Kellner has good reason to curry favor with the government of President Xi Jinping, as PPF’s Home Credit is the first foreign consumer loan service to have been granted access to China’s markets. When asked about Home Credit’s China activities and their impact on PPF’s reputation, minority shareholder Jean-Pascal Duvieusart replied that “business in China is just business” and that criticism of PPF “was extremely unjust.”
As PPF has grown in size and capital, it has branched out quickly to other Central European countries and the Balkans. PPF’s presence in Hungary, Slovenia, Serbia, Bulgaria, and elsewhere in the region increasingly evidences its ability to capture overlapping market segments. The effect is that Kellner is building telecom-media ecosystems through PPF deals with anti-democratic leaders who reciprocate with access to ever-greater market dominance.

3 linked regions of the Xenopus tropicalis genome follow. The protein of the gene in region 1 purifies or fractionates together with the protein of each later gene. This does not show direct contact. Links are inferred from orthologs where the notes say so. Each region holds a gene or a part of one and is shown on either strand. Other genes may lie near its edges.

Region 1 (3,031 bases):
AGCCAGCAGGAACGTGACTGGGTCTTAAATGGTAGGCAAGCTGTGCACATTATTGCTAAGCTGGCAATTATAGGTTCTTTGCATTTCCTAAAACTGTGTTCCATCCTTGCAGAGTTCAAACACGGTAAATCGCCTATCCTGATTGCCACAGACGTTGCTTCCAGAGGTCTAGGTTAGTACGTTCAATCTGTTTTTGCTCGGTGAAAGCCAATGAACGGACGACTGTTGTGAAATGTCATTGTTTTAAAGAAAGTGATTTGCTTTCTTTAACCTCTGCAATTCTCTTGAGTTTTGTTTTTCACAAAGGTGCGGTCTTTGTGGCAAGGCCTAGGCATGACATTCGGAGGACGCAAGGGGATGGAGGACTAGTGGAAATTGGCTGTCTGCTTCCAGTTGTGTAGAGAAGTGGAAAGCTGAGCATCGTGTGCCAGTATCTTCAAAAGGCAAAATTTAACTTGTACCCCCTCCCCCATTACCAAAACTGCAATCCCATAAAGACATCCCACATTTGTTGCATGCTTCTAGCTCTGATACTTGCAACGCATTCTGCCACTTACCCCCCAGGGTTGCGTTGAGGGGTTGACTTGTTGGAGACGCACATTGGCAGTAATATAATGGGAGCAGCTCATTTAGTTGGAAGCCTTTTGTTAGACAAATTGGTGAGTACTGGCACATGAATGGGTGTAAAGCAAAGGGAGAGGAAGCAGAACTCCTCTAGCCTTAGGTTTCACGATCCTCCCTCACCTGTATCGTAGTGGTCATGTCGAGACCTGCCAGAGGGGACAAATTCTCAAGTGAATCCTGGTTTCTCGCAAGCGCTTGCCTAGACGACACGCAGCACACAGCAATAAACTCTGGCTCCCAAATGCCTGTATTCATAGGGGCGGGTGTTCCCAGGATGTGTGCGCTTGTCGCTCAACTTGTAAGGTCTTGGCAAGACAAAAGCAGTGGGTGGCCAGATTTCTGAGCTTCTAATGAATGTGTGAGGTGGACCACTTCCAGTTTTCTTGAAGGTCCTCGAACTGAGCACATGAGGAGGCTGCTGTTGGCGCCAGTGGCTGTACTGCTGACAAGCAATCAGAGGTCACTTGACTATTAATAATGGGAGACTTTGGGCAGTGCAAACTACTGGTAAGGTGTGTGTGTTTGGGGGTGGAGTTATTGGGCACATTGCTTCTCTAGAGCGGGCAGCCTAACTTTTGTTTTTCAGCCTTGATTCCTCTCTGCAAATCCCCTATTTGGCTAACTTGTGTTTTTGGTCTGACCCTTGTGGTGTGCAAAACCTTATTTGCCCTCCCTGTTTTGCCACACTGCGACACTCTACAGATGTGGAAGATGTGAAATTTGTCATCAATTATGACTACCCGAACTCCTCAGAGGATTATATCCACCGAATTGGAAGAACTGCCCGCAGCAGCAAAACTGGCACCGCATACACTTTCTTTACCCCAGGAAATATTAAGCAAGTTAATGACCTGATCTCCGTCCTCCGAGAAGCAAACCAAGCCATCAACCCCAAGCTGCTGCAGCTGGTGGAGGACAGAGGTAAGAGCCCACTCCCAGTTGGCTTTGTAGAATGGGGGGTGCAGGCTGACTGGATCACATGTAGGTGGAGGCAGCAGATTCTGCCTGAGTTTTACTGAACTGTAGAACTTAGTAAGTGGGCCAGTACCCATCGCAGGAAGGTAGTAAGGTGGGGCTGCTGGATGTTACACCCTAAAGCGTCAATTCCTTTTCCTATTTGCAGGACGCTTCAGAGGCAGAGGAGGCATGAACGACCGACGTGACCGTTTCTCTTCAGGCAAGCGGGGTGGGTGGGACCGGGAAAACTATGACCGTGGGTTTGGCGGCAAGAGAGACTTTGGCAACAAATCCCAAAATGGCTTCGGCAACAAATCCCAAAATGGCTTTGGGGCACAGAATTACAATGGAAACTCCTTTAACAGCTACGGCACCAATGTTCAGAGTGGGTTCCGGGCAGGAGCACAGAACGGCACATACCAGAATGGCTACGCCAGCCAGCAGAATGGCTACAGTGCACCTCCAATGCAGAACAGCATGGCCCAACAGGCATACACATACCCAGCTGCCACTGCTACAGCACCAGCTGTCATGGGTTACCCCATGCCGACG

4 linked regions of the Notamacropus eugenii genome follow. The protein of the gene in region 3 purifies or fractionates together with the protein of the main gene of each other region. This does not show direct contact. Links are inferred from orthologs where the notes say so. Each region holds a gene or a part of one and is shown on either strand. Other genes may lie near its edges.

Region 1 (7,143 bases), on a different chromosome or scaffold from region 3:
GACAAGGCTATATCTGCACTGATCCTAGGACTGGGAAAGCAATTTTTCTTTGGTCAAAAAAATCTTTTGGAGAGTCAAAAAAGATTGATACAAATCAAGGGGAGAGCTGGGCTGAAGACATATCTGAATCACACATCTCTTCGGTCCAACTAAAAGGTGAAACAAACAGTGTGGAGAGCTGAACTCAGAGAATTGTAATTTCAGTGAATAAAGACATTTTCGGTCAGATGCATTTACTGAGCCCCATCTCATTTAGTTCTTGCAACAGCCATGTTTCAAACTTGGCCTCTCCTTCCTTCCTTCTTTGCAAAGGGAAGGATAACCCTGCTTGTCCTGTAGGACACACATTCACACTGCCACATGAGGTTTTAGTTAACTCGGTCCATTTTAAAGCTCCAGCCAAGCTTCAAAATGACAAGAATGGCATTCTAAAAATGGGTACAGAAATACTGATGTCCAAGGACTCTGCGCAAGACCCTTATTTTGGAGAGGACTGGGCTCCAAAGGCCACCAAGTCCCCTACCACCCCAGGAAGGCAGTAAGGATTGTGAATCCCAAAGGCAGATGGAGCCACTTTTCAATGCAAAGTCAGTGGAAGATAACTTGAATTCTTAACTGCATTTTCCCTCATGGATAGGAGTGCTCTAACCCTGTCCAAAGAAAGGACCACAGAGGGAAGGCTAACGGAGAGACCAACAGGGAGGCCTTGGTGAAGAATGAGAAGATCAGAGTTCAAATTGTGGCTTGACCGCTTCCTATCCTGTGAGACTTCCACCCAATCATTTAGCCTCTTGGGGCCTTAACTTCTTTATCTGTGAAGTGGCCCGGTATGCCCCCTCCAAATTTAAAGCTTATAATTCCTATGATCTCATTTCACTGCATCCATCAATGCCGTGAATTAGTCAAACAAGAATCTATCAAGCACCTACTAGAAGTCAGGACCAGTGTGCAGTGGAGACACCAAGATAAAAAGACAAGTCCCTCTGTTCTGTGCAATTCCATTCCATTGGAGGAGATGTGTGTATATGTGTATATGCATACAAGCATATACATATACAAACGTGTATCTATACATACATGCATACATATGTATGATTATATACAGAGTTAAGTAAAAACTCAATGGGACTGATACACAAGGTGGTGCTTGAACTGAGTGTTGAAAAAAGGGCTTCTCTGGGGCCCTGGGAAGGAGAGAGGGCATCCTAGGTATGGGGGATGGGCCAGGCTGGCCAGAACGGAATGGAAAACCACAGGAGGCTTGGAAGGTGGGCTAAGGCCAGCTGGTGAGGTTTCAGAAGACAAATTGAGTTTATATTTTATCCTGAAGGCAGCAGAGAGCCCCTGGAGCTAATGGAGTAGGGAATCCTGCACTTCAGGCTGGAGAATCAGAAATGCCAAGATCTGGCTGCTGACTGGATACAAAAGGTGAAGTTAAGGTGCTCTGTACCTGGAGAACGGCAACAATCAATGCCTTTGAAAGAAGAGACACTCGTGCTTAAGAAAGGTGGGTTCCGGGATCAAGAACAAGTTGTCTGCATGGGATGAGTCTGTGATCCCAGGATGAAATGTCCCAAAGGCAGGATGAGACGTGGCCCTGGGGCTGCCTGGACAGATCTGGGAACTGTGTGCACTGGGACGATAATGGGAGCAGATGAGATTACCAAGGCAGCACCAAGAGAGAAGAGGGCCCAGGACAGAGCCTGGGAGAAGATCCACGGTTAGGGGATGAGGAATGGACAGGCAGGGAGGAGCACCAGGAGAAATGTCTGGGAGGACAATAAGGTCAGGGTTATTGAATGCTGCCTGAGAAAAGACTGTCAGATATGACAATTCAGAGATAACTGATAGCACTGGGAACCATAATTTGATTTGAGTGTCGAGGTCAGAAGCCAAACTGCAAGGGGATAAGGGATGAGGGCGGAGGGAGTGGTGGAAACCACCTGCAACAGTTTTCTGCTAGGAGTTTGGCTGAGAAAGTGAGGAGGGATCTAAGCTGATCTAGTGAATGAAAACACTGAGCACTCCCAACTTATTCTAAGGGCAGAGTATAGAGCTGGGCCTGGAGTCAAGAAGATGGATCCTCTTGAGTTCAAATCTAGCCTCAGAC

Dancing with Huawei
PPF’s regional approach towards multiple-market dominance can be illustrated in its formerly robust advocacy for Huawei to build the Czech Republic’s 5G network infrastructure. PPF subsidiary CETIN operates the country’s fixed-line and mobile access networks. In 2019, PPF penned a memorandum of understanding with Huawei to expand its already existing cooperation into 5G development via CETIN.
When the Czech Republic’s state security agency, BIS, published a report on the threats of Huawei integration into the country’s telecom systems, the ensuing public outcry and advocacy efforts eventually compelled CETIN to partner with Sweden’s Ericsson instead. Had that not occurred, the stage would have been primed for monopolistic PPF multi-market dominance and China’s deep entrenchment in the country’s information and communications spheres.
Slovene Attacks on Independent Media
PPF’s acquisition of the aforementioned CME broadcasting system is casting similar shadows across the region. Early in December, Kellner met with the Slovene far-right Prime Minister Janez Janša. The prime minister’s and his Slovenian Democratic Party’s relentless attacks on independent media had prompted European Commission Vice President for Values and Transparency Věra Jourová and the International Press Institute to issue concerns over the state of media there. Politico reported that journalists, watchdogs, and advocates consider Janša’s actions to have had “a toxic effect on media freedom.”